WIP Episode 315 Carolyn Lee

Manufacturing has made a comeback, and employers say they are not done hiring. Do you have the skills they want?

A conversation with Carolyn Lee, president and executive director, The Manufacturing Institute

In this episode of Work in Progress, I’m joined by Carolyn Lee, president and executive director of The Manufacturing Institute, to talk about what’s behind the comeback in manufacturing jobs in the U.S. and what employers need to do to fill another 3.8 million jobs over the next eight years.

“We are at a all-time high since the Great Recession with manufacturing jobs filled here in the sector,” says Lee. “We’re just hovering at 13 million and that means we have recovered from all the jobs that were originally lost during the Great Recession and now we have gone back up all the way to the top of the mountain.”

What’s behind the resurgence in hiring?

Lee cites a number of reasons:

  • consumer demand and spending has been strong since COVID,
  • a favorable tax environment,
  • and the drive to invest federal money through the CHIPS and Science Act and the Infrastructure Investment and Jobs Act.

“From the CHIPS Act, there have been huge announcements of investment from Intel in Ohio. You have large investments being made in Texas and then a number of very large investments in Arizona. as well, and that’s just specific to CHIPS. If you look at EV manufacturing, there’s huge investments in Kansas and in Alabama and in Georgia and the Southeast,” she tells me.

Lee adds, “Not only has it been the CHIPS and the Infrastructure Bill that have driven a lot of government funding, there is a huge grants program out of the Department of Commerce, the Good Jobs Act, which came from a previous set of legislation that helped invest in job training. That’s something The Manufacturing Institute team has been working on in a number of regions including Fresno, California, Ohio, and Texas.”

She says employers continue to hire, but there are still almost 600,000 open jobs in the industry every month. Many of these jobs require tech skills.

“This is what modern manufacturing looks like. It is digital. It is digitally-enabled. If you walk up to a CNC machine, it is enclosed and all the hydraulic liquids are inside, where in years in past it looked different. We have connected factories. We need data scientists and computer scientists. We also need to have software developers and other engineers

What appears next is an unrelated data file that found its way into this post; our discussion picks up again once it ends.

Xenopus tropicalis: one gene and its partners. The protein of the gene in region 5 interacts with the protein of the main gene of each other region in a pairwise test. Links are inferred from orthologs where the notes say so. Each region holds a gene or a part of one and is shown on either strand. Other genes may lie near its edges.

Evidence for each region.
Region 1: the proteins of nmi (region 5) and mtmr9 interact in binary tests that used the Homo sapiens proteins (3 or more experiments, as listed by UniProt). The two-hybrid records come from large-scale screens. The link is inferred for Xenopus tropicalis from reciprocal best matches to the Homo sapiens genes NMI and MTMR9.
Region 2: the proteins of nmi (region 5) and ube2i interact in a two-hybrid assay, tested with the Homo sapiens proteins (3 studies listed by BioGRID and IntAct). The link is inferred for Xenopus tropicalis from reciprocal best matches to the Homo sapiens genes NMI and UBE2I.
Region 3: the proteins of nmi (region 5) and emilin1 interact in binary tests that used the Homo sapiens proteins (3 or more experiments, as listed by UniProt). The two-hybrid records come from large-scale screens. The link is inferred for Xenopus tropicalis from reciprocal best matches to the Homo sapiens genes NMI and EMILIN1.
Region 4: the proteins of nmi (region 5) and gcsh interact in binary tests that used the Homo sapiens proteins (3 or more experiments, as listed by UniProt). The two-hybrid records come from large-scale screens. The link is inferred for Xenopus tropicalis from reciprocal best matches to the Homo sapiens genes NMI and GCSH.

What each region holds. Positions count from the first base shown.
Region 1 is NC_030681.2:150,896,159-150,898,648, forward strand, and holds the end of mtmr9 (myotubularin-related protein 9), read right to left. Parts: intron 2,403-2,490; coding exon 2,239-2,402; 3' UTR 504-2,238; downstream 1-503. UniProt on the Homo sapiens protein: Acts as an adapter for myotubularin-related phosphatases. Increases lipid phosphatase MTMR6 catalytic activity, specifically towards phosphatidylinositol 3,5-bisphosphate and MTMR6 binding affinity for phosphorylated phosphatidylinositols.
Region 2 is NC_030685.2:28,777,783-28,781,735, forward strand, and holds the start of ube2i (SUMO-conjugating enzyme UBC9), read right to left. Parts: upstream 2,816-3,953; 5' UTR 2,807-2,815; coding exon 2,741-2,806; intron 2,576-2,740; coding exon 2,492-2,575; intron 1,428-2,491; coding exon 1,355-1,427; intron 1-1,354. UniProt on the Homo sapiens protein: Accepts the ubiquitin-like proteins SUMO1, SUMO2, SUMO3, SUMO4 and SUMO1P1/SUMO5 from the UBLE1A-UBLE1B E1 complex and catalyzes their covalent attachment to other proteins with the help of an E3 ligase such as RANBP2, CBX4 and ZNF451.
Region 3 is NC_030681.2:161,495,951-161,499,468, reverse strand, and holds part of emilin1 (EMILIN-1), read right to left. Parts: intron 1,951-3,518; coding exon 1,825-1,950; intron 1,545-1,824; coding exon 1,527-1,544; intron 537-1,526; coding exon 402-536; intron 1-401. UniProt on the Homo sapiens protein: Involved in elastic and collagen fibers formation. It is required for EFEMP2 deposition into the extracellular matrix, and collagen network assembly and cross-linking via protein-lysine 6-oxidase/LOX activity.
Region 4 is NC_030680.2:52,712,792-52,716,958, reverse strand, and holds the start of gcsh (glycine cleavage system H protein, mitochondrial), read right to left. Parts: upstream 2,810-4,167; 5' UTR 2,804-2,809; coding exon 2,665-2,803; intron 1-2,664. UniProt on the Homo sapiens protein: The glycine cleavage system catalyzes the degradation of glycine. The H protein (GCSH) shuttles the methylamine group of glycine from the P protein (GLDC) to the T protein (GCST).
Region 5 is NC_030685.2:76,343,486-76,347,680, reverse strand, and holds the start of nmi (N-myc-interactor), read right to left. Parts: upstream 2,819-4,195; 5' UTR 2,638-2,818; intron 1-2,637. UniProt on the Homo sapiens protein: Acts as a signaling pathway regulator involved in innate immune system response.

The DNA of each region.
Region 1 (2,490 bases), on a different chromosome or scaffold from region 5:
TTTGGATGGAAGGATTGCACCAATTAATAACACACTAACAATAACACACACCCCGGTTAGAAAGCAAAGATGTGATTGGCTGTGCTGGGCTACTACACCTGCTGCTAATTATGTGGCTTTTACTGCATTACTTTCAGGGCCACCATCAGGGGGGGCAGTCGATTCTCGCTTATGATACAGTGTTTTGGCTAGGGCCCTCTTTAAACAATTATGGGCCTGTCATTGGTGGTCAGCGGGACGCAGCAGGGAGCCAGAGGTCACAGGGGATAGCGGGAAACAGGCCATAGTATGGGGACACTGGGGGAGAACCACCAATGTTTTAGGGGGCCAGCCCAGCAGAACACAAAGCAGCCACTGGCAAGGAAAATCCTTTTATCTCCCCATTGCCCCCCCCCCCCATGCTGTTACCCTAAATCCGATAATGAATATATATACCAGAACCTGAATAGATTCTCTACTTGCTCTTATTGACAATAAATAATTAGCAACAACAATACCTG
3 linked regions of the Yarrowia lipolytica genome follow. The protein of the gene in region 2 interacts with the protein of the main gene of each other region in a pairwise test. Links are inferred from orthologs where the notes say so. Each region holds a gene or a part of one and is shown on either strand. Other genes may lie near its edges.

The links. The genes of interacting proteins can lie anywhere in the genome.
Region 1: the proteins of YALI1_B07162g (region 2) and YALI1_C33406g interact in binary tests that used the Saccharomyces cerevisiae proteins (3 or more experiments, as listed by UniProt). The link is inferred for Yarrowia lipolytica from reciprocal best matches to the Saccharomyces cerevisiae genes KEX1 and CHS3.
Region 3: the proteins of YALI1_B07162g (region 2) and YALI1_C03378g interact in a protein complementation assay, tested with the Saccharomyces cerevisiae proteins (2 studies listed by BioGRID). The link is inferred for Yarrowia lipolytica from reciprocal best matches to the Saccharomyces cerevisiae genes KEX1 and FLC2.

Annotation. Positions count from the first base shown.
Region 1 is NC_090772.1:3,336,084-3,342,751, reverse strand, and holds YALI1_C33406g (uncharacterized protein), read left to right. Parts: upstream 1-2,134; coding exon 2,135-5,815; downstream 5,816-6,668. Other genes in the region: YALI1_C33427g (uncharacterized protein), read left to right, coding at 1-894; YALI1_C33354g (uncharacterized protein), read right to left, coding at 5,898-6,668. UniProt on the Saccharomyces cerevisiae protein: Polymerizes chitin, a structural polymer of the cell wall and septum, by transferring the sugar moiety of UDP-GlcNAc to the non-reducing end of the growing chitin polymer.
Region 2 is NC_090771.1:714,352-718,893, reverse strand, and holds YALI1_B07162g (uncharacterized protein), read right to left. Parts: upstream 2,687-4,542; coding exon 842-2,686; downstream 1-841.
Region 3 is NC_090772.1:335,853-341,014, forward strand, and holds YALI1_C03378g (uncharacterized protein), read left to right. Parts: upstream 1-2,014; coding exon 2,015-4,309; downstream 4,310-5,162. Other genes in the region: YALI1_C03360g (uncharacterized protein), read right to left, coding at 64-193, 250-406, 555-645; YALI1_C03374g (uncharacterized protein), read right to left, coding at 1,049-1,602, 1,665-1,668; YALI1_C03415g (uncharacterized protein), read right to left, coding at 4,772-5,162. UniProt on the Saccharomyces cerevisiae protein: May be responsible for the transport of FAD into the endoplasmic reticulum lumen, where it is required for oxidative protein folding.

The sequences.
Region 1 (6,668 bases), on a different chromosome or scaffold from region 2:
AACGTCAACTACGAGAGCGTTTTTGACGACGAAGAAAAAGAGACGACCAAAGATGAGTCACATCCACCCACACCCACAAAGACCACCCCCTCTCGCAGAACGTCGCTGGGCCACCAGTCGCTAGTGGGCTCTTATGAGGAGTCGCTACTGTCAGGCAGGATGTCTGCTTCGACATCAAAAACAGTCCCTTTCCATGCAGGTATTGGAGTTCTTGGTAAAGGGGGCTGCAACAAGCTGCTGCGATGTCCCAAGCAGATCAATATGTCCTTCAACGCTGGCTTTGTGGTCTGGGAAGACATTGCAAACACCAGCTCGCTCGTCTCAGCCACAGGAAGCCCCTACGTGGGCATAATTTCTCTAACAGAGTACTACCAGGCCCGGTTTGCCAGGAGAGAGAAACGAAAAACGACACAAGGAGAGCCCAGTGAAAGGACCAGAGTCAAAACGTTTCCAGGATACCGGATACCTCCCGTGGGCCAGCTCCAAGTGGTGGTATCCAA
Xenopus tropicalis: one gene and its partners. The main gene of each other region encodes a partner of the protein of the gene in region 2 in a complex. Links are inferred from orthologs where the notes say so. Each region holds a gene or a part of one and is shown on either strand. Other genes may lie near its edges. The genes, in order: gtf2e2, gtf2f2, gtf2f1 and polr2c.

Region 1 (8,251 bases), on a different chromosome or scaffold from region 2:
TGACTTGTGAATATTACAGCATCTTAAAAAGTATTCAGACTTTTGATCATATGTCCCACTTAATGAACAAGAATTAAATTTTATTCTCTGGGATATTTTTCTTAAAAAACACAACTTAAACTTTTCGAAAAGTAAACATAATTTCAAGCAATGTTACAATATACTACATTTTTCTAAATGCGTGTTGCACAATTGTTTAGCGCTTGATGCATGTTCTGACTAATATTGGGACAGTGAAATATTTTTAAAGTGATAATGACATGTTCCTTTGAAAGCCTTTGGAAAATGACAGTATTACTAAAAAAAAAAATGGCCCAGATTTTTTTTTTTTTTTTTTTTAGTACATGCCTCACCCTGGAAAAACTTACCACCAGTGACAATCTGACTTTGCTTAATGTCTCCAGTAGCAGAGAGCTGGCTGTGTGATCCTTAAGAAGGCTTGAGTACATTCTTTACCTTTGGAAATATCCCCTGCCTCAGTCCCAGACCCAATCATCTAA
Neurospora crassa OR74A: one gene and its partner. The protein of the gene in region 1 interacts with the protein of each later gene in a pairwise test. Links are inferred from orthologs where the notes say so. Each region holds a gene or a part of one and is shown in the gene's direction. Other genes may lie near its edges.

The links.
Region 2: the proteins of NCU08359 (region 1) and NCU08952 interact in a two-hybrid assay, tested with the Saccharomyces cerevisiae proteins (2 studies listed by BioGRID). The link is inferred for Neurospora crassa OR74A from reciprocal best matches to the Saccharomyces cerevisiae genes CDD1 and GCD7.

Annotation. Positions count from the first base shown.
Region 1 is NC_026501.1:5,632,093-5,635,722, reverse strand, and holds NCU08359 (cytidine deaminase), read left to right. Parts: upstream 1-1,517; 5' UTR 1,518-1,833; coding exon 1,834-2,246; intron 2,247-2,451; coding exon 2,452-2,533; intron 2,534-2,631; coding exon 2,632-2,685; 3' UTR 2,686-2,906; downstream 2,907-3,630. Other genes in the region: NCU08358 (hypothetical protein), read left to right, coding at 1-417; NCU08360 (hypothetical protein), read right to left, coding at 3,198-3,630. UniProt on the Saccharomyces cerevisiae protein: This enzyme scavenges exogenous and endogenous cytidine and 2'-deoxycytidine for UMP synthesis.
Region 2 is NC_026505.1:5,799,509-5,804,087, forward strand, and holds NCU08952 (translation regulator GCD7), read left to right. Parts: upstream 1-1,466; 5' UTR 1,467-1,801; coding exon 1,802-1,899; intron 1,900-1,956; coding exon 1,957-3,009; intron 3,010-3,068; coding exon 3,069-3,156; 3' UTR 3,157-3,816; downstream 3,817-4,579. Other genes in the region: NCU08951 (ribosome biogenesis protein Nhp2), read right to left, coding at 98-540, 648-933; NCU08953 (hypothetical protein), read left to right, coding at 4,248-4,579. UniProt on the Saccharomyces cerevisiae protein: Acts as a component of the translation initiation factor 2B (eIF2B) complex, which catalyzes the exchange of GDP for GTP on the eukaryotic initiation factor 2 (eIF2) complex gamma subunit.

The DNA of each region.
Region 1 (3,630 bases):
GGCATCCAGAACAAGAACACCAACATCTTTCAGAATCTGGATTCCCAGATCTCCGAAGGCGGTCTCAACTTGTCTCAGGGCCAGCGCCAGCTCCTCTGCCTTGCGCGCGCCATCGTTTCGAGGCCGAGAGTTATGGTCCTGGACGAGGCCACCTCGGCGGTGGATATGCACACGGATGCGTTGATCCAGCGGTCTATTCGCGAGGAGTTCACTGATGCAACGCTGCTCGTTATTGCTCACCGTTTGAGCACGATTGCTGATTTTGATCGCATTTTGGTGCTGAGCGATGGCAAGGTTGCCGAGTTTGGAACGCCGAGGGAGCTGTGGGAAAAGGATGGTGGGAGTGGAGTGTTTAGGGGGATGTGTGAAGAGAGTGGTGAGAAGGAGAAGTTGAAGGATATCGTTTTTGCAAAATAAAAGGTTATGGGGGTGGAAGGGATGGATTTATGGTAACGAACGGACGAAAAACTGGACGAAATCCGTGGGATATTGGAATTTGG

“People say, ‘Oh, if you have those skills, you’re going to go in the tech sector.’ Well, a lot of the tech sector is the manufacturing sector, I would argue.

“In addition to those, we also need industrial maintenance technicians. The modern technology that is in manufacturing today cannot operate unless you have those high in-demand maintenance technicians and logisticians. Nothing works in a connected economy unless we have those really, really high in-demand logisticians that are helping us on the logistics side get everything where it needs to be. Not only the finished product, but all of your inputs too.

“Really, there’s something for everybody here,” explains Lee.”

In the podcast, we also spend a lot of time talking about a just-released report from The Manufacturing Institute and Deloitte Consulting that says over the next eight years, the manufacturing industry will need as many as 3.8 million additional workers, many with these digital skills. The report lays out a strategy to help employers fill those jobs, particularly through investing in worker training.

Lee and I discuss what this means for the worker and job seeker and why they should consider being one of those millions of in-demand workers needed in manufacturing.

You can listen to the podcast here, or download and listen wherever you get your podcasts. You can also find it on our Work in Progress YouTube channel.

Episode 315: Carolyn Lee, president and executive director, The Manufacturing Institute
Host & Executive Producer: Ramona Schindelheim, Editor-in-Chief, WorkingNation
Producer: Larry Buhl
Theme Music: Composed by Lee Rosevere and licensed under CC by 4
Transcript: Download the transcript for this episode here
Work in Progress Podcast: Catch up on previous episodes here